Try tethering him to you in the house or setting up gates to set limits for him and when he respects the cat, immediately offer praise and rewards(treats, extended limits(move the gate back to a new doorway etc. )).

    Add: to sdograph… I disagree with the shock collar because I have felt one shock me. I did so not like it and would never force that on another living being. My lab mix bit me and after implementing the holistic training, she will go into a crate willingly and lay out to sleep(she has never done that in 11 years until the recent introduction of holistic training. ) She has stopped pulling on lead(I have as well since it does take two to tango), my dane has stopped pouncing and most of us walk together now instead of me being dragged down the street. I use dog behavior to treat dog behavior and the message is clear as to what I’d like. My dogs listen because they understand me.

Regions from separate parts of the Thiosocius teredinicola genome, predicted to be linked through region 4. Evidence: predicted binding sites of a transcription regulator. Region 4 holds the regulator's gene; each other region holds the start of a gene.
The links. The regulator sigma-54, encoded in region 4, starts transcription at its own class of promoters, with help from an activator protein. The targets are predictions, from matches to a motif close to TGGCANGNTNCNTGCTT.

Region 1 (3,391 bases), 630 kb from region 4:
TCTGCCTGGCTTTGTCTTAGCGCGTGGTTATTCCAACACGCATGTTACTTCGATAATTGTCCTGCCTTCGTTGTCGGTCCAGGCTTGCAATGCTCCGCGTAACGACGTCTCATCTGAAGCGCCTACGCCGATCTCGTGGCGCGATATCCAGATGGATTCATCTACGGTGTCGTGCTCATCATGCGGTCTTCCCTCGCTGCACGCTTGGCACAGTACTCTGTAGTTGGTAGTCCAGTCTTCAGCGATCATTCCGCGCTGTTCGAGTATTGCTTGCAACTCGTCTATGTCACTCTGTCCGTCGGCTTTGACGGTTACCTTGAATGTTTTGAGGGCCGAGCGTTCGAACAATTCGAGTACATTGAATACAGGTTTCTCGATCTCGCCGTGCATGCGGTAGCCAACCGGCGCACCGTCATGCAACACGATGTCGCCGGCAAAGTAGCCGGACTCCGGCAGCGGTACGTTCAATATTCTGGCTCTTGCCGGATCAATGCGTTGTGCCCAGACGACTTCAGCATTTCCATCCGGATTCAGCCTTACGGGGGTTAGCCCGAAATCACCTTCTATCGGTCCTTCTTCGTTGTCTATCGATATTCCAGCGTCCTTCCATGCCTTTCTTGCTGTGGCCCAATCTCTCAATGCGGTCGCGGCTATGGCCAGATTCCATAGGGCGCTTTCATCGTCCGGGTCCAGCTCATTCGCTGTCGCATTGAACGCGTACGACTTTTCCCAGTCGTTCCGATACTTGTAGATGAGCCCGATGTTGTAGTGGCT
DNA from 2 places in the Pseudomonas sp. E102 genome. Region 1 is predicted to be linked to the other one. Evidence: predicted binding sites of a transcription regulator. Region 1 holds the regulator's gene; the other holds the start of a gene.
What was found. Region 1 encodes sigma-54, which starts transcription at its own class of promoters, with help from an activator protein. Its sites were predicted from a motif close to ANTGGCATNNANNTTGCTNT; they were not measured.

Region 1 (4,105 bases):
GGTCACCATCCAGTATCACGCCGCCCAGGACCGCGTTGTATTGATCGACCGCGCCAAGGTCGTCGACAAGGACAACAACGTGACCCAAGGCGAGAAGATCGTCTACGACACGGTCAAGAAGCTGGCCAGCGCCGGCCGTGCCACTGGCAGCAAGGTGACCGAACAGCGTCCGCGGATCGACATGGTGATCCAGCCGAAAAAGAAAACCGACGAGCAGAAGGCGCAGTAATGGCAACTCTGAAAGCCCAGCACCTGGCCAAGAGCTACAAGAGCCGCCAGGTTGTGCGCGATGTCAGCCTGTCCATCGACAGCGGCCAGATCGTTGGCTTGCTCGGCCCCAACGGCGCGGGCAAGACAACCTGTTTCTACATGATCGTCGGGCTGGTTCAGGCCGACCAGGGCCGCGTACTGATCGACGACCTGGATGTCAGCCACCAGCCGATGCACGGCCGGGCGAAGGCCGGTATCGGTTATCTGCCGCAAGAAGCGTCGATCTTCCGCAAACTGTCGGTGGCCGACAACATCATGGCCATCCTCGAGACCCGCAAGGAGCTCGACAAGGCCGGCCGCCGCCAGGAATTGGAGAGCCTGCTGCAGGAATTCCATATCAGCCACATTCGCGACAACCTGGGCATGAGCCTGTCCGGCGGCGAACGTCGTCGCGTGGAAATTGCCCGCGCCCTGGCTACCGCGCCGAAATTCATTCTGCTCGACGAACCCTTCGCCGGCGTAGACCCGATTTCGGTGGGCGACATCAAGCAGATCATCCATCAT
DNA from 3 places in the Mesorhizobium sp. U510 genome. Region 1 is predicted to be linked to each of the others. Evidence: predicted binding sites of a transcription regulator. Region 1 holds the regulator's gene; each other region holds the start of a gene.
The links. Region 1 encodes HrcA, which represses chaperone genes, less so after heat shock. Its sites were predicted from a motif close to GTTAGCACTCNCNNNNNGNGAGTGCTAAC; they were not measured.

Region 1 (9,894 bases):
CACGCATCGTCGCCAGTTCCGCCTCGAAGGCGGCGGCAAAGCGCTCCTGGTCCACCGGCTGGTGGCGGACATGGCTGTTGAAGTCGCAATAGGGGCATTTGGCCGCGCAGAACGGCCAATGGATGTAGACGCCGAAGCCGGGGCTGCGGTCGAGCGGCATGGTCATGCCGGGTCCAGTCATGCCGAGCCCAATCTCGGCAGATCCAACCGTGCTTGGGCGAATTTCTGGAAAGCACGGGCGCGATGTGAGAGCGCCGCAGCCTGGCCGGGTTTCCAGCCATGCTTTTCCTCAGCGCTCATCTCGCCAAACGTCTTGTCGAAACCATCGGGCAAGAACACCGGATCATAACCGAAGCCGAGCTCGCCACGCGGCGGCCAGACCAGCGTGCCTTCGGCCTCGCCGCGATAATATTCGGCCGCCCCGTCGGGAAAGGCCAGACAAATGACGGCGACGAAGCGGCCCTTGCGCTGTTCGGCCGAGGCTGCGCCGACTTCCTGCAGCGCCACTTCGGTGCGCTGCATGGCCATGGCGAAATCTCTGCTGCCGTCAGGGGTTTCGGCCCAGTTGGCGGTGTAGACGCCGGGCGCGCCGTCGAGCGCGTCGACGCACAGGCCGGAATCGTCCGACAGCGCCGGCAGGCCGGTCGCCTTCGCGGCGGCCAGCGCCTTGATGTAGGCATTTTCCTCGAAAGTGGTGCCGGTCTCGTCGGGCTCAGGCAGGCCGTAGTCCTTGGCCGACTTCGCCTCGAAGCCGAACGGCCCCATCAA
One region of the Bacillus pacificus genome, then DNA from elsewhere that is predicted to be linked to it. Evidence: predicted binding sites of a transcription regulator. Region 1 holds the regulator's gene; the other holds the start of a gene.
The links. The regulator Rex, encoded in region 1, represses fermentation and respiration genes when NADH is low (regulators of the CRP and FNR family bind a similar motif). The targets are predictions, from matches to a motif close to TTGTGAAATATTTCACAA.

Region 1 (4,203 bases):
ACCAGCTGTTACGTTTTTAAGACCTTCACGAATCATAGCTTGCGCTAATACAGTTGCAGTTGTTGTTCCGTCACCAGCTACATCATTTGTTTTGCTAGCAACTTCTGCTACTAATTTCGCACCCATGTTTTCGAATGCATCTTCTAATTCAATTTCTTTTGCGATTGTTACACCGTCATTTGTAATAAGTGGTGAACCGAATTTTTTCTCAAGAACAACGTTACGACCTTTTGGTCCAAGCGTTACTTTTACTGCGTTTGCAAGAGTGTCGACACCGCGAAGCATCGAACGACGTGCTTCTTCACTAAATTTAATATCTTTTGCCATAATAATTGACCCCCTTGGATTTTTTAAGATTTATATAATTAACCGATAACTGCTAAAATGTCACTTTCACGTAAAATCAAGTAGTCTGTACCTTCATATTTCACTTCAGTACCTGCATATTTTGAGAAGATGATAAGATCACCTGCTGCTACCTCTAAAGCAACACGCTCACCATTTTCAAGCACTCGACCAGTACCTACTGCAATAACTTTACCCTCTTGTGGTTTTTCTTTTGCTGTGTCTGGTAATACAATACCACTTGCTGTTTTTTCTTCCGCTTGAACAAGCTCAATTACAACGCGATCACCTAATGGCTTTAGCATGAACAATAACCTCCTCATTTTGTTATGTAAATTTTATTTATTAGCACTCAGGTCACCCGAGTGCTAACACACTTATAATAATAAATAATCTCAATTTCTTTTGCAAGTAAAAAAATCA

Another thing: Humans tend to suddenly become upset to a dogs perspective. If you’d like success be clear in your demands and stick to them. When your dog starts to join the counter, do a low growl. If your dog continues to jump on the counter, do a louder growl and keep progressing by going into a shallow snarl(wrinkled mouth), then louder growl with full snarl, if it last this long, a very dramatic snap should get the point across. Here is the article that explains the dramatic snap better than I can: the 9th paragraph explains the progression of snapping.